I am an 8A Clinical Specialist Occupational Therapist working in the Stroke and Neuro Service. How did I get here?
When I was at high school, during the summer holidays, I volunteered on a playscheme for children with disabilities. I found it very rewarding and thought that I’d like a career that might involve something similar. The careers advisor suggested Occupational Therapy. I had no idea what Occupational Therapy was and when I investigated it, I discovered that it was a diverse and varied profession covering physical and mental health, both with adults and children. I discovered that the aim of Occupational Therapists is to support individuals to be as independent and safe as possible conducting all their everyday activities.
In 1990 I commenced my training at Liverpool University, and I qualified in 1993 with a BSc in Occupational Therapy. During my training and in my first two qualified posts I gained experience in acute hospital settings assessing and treating patients with general medical conditions, amputations and Stroke. My role involved supporting people to be able to get in and out of bed, wash and dress themselves, prepare themselves a hot drink and meal. Some people required teaching different techniques of moving and transferring themselves while others needed teaching how to use equipment that would help them to be independent and safe. Some people needed more cognitive support to process information, sequence tasks and be reminded what to do. My role was to promote independence and ensure safe discharge from hospital.
While I was a junior member of the team, I particularly enjoyed working with people who required and responded to rehabilitation and an opportunity to work on the Stroke Unit at Warrington Hospital became available at a Senior 2 level (Band 6). I have continued to work with Stroke Survivors and people with an Acquired Brain Injury and have progressed to a Clinical Specialist Level (Band 8A) in this speciality. I have enjoyed working closely with the physiotherapists, handling patients to facilitate more normal movement patterns and regain physical function for completing everyday tasks. I have enjoyed working with people whose cognition has been affected and I have attended courses to gain a better understanding of how best to support people with cognitive deficits to regain their skills or how they can compensate for reduced cognition.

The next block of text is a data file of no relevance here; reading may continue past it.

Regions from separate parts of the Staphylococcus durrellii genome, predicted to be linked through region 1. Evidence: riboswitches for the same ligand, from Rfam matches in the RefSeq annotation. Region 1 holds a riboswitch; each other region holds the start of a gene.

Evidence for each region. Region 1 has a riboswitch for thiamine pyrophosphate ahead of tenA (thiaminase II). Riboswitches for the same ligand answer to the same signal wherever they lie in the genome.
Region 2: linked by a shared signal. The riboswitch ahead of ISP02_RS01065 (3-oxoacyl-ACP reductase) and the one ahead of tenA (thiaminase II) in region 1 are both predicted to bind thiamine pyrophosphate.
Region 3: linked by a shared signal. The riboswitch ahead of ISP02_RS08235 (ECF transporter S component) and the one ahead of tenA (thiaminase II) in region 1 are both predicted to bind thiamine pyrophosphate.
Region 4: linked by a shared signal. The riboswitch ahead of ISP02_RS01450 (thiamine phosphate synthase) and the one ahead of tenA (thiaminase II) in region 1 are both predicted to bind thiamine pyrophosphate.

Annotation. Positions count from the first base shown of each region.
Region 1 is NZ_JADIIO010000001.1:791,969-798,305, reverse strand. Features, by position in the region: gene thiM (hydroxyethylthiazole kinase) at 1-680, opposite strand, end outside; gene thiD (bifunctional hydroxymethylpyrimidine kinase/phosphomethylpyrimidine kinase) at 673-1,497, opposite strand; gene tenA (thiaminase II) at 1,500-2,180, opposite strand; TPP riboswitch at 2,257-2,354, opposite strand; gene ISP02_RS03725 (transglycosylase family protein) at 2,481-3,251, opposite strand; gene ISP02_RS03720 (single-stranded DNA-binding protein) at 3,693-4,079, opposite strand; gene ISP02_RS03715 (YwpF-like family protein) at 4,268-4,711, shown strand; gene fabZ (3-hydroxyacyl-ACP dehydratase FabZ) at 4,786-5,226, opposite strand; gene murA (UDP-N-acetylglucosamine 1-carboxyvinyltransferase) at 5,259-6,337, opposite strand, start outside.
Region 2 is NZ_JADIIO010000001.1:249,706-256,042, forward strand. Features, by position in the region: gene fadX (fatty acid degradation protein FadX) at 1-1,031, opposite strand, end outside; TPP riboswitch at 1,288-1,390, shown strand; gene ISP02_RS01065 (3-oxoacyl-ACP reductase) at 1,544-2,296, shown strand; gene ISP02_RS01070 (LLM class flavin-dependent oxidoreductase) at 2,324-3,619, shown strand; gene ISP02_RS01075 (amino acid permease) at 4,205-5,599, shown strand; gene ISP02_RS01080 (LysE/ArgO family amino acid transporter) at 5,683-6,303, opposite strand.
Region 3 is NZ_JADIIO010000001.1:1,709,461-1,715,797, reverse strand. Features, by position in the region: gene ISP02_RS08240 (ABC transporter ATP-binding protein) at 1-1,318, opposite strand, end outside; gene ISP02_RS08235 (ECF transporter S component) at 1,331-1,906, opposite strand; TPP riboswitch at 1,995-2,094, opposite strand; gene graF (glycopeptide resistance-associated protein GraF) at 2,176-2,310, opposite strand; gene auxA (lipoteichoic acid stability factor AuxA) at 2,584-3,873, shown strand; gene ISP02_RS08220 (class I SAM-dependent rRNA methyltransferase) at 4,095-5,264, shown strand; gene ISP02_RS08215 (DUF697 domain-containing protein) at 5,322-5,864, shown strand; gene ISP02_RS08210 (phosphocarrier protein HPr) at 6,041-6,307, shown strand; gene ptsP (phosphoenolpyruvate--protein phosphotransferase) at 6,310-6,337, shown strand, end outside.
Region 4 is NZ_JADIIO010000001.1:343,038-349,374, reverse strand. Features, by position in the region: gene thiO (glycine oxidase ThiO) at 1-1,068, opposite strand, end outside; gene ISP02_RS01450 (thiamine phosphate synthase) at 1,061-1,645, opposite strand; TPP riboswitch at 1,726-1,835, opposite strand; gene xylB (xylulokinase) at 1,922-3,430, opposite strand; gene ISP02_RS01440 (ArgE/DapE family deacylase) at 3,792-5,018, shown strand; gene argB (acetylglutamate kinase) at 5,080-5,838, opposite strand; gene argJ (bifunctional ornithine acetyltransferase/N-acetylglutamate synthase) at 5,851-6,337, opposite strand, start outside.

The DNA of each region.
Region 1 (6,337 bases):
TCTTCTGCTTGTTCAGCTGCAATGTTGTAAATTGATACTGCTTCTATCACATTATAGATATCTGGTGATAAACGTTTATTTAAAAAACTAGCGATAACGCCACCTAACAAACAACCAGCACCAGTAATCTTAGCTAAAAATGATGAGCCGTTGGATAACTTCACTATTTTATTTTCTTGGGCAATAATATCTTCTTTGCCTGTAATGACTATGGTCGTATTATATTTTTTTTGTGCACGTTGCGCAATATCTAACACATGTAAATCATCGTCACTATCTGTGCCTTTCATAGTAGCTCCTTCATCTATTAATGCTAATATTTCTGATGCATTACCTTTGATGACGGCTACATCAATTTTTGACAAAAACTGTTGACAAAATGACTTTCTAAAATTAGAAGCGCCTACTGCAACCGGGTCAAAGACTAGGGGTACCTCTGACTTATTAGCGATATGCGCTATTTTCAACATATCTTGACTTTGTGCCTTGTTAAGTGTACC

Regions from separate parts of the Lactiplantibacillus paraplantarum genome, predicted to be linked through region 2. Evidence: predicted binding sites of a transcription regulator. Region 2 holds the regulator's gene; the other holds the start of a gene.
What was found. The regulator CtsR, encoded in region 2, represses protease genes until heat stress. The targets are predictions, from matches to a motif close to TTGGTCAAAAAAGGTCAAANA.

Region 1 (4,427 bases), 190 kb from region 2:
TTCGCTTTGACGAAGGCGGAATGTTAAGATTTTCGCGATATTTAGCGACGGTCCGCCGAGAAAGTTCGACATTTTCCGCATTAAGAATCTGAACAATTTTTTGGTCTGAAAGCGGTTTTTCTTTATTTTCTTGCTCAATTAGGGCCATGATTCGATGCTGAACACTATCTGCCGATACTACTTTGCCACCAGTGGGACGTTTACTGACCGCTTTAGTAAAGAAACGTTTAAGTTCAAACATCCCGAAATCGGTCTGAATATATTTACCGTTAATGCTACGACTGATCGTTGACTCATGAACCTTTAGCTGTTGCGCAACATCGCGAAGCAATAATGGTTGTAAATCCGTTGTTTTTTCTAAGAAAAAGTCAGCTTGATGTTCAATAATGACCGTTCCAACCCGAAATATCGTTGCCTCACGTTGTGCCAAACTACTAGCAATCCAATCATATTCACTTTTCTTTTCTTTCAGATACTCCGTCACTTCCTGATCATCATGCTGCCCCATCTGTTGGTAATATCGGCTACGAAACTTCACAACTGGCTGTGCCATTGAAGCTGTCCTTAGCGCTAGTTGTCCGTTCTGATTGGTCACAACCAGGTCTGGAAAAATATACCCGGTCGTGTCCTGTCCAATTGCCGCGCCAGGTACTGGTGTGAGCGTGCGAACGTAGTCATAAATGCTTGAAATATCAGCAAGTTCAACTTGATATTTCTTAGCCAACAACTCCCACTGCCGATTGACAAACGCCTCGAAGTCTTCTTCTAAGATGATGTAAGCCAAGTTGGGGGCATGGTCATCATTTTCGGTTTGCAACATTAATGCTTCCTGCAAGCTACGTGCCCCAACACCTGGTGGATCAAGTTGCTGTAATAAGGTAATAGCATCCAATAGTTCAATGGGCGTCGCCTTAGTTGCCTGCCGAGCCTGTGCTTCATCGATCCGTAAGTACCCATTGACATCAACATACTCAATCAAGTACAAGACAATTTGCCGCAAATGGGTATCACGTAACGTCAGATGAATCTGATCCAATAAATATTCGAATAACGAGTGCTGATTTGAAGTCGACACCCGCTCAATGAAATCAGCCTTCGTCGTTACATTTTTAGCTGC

My role now involves working in both the acute hospital setting and in the community as part of the Early Supported Discharge Service. I am still making sure that people are discharged home as safely as possible and I am working with them in their own homes to regain their function and independence where possible.
Treating patients is not all I have done or continue to do. I completed the clinical educator course early in my career and have passed on my skills and knowledge to many students and more junior members of the team. I have enjoyed teaching others and went on to complete a post graduate certificate in Teaching in clinical practice. I had the opportunity to teach on the Occupational Therapy course at Liverpool and although I enjoyed it, I feel I would miss the clinical practice and the rewards of changing people’s lives after Stroke or acquired brain injury.